Head injuries like concussions have plagued professional and college football players for decades. Because these particular injuries can have long lasting effects – especially when dealing with multiple concussions – research into treatment is incredibly important. Recently, researchers have found a certain type of blood test could be the answer when determining concussion severity in patients.
Earlier this month, researchers of the U.S. National Institutes of Health Clinical Center released findings from a study that revealed a simple blood test might predict the severity of a concussion. The study of the blood test – which is about as invasive as a spinal tap – focused on a biomarker called the neurofilament light chain. This is a nerve protein that can be detected within both the blood and spinal fluid when nerve cells are injured or die off.
The researchers studied over 100 professional Swedish hockey players with a median age of 27, as well as a control group of 14 healthy non-athletes. Just under half (45) of the hockey players had suffered a concussion within the first week of the study, 31 had multiple concussions over the same period, and 28 had no recent concussions or symptoms.
The players who sustained multiple concussions had a median of 18 picograms/milliliter (pg/mL) (one trillionth of a gram) of the protein biomarker their blood. Those with recent concussions had 12 pg/mL, and those with no recent concussions or symptoms had 10 pg/mL. The control group had nine pg/mL. These levels correlated with the levels in the participants’ spinal fluid. In addition, researchers also found the levels in the hockey players’ blood were strongly associated with more concussions and more severe concussions, even a year following the injury.
The level of biomarker in the players’ blood was found to accurately distinguish between mild, moderate, and severe concussions. The difference in biomarker levels between those with concussions and the control group was evident up to five years after concussion, according to the researchers.
Concussions and CTE in NCAA Football
Concussions and head injuries have been a major concern for both college and professional football players. Over the years, hundreds of players have come forward to file lawsuits against the National Collegiate Athletic Association (NCAA) and several major conferences for damages. The NCAA was first created in 1906 as an agency designed to protect student-athletes and to make college football safer than it once was, since during the preceding year, 18 players died playing college football.
The players involved in the litigation have argued the NCAA knew how dangerous head injuries and concussions could be for decades but did very little to protect student athletes.
Concussions in College Football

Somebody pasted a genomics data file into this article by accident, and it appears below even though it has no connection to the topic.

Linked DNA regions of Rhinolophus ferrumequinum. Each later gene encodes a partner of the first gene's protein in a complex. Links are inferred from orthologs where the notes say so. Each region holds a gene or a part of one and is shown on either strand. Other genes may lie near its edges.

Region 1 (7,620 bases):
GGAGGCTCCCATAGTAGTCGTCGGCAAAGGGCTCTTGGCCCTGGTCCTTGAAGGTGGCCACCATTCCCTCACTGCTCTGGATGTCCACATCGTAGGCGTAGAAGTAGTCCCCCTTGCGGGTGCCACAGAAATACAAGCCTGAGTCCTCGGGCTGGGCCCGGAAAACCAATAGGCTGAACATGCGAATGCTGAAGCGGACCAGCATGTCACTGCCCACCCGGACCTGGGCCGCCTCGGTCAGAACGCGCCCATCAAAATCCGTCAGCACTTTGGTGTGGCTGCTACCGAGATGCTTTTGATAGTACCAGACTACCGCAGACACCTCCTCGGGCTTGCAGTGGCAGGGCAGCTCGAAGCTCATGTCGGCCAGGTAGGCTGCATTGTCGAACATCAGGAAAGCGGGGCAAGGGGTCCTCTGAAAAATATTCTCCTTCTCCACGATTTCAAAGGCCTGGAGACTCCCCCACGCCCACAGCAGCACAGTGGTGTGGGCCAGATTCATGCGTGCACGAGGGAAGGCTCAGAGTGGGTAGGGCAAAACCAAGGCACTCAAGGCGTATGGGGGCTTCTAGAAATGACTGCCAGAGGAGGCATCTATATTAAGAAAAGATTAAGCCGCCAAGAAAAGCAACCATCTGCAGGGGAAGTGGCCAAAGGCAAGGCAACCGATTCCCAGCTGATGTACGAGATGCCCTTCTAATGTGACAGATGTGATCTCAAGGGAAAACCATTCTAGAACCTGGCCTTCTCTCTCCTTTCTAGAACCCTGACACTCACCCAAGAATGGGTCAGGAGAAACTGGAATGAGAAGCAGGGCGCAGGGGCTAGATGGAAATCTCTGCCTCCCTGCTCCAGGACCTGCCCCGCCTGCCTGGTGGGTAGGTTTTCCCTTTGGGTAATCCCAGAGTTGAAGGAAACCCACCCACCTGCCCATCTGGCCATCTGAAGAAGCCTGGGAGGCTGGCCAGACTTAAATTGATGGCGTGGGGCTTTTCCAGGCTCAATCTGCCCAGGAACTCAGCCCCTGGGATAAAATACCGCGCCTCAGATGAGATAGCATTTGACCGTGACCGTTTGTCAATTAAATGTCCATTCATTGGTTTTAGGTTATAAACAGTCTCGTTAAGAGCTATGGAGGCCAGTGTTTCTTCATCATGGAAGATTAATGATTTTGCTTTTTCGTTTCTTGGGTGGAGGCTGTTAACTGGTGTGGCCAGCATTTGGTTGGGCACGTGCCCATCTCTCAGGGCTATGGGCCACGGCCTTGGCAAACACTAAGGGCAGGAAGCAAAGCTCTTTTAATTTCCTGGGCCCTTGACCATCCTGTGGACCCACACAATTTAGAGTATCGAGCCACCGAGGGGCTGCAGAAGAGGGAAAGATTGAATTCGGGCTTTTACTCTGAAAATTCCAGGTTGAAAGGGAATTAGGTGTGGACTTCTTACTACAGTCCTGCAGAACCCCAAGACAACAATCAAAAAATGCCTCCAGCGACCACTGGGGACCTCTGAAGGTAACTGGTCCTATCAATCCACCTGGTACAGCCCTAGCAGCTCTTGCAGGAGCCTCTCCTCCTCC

A concussion is a type of traumatic brain injury (TBI) that affects brain function. While the effects of a concussion are usually temporary, multiple concussions sustained over time – as seen in both college and professional football – can cause serious, long-term damage. Concussions are typically caused by a blow to the head that causes the brain to bounce rapidly against the skull. Symptoms of a concussion can include:
Loss of consciousness
Nausea and/or vomiting
Loss of memory of events surrounding the injury
Research has shown athletes who sustain repeated concussions are more likely to get long-term brain damage, including a condition known as chronic traumatic encephalopathy (CTE), a brain disease that mimics dementia.
CTE is a degenerative brain disease caused by repeated brain trauma. CTE has been diagnosed in former football players from over 130 college football programs. Research from the VA-BU-CLF Brain Bank – a collaboration between the VA Boston Healthcare System, Boston University, and the Concussion Legacy Foundation – shows each conference within the college football Power 5 conferences: Atlantic Coast Conference (ACC), Big Ten, Big 12, Pac 12, and Southeastern Conference (SEC), has at least one school represented amongst the 26 college football programs with three or more confirmed cases of CTE. The 26 programs, which have three or more confirmed cases, have 83 combined national championships.
A 2018 study published by the VA-BU-CLF Brain Bank found that 190 of 202 football players (or 94%) that were studied who played in college or the NFL had been diagnosed with CTE.
Those who suffer from CTE will experience symptoms in four different phases, including:
During the first phase of CTE, the patient experiences headaches and loss of attention and concentration. Some people can also experience short-term memory loss, depression, and aggressiveness.
The second phase of CTE includes depression, mood swings, and memory loss, with a smaller percentage experiencing executive dysfunction, impulsivity, suicidal thoughts, and language changes.
In phase three of CTE, patients experience continued bouts of erectile dysfunction, memory loss, and concentration issues, along with visuospatial difficulties, apathy, and cognitive impairment.
In the final phase of CTE, patients experience severe cognition problems, with many progressing to full-blown dementia. Common symptoms during this stage include profound loss of attention, paranoia, depression, and gait and visuospatial difficulties.
Texas NCAA Head Injury Attorneys
Concussions and head injuries have affected countless college and professional football players over the years. While researchers are working to diagnose these issues as early as possible, reports of concussions in football players and their long-term effects continue to rise. At Raizner Law, we represent many clients in concussion-related lawsuits against the NCAA, universities, and athletic conferences. If you or someone you know has suffered a concussion or head injury as a result of playing college or professional sports, contact us today to see how we can help.